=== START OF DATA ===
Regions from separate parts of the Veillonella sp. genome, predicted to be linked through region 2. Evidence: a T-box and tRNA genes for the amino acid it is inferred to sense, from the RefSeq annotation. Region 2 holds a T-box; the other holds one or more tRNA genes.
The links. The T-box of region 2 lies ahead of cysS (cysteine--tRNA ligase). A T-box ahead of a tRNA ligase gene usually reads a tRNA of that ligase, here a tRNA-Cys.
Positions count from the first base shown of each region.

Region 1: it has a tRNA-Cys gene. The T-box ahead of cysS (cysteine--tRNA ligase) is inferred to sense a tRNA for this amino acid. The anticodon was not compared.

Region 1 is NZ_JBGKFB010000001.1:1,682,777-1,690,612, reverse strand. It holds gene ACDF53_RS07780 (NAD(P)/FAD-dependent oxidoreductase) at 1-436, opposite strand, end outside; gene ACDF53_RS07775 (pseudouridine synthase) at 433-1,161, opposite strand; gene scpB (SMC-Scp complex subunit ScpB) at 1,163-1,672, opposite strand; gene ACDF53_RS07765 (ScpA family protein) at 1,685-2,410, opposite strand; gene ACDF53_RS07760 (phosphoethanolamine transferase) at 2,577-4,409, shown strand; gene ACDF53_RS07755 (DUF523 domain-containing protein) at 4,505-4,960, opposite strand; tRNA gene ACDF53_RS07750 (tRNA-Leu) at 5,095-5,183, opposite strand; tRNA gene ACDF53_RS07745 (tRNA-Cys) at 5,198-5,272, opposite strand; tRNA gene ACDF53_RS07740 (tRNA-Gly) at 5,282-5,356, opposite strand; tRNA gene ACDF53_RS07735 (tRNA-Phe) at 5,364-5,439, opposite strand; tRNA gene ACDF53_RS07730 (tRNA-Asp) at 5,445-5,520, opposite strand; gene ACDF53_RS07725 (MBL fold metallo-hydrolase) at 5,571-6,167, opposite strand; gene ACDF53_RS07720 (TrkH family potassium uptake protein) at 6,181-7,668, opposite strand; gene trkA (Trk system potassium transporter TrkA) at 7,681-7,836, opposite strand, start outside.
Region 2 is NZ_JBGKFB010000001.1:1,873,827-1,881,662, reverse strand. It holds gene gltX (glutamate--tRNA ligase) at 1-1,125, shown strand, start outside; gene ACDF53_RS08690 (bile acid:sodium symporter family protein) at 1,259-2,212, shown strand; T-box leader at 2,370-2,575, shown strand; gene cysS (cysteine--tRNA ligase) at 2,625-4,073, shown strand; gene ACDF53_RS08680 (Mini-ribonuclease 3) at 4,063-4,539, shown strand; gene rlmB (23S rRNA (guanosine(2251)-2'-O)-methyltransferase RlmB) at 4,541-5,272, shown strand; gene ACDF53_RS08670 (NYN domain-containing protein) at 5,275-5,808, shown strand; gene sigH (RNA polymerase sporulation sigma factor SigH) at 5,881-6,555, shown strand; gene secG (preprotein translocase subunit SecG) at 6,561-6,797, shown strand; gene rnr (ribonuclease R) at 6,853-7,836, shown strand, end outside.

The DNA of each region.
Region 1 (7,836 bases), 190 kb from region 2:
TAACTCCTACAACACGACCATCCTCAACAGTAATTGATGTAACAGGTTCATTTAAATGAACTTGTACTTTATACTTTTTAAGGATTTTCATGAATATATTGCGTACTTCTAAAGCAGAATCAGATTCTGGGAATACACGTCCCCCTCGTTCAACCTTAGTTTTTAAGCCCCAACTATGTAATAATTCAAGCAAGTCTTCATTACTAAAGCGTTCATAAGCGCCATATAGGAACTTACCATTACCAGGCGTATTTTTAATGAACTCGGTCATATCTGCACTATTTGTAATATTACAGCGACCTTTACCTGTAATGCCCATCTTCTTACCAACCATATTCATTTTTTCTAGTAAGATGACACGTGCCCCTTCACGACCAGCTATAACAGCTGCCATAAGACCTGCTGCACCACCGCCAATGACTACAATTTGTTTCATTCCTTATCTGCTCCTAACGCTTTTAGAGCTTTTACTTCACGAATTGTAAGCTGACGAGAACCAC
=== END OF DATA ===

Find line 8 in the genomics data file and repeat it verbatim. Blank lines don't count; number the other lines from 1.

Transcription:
Region 1 (7,836 bases), 190 kb from region 2: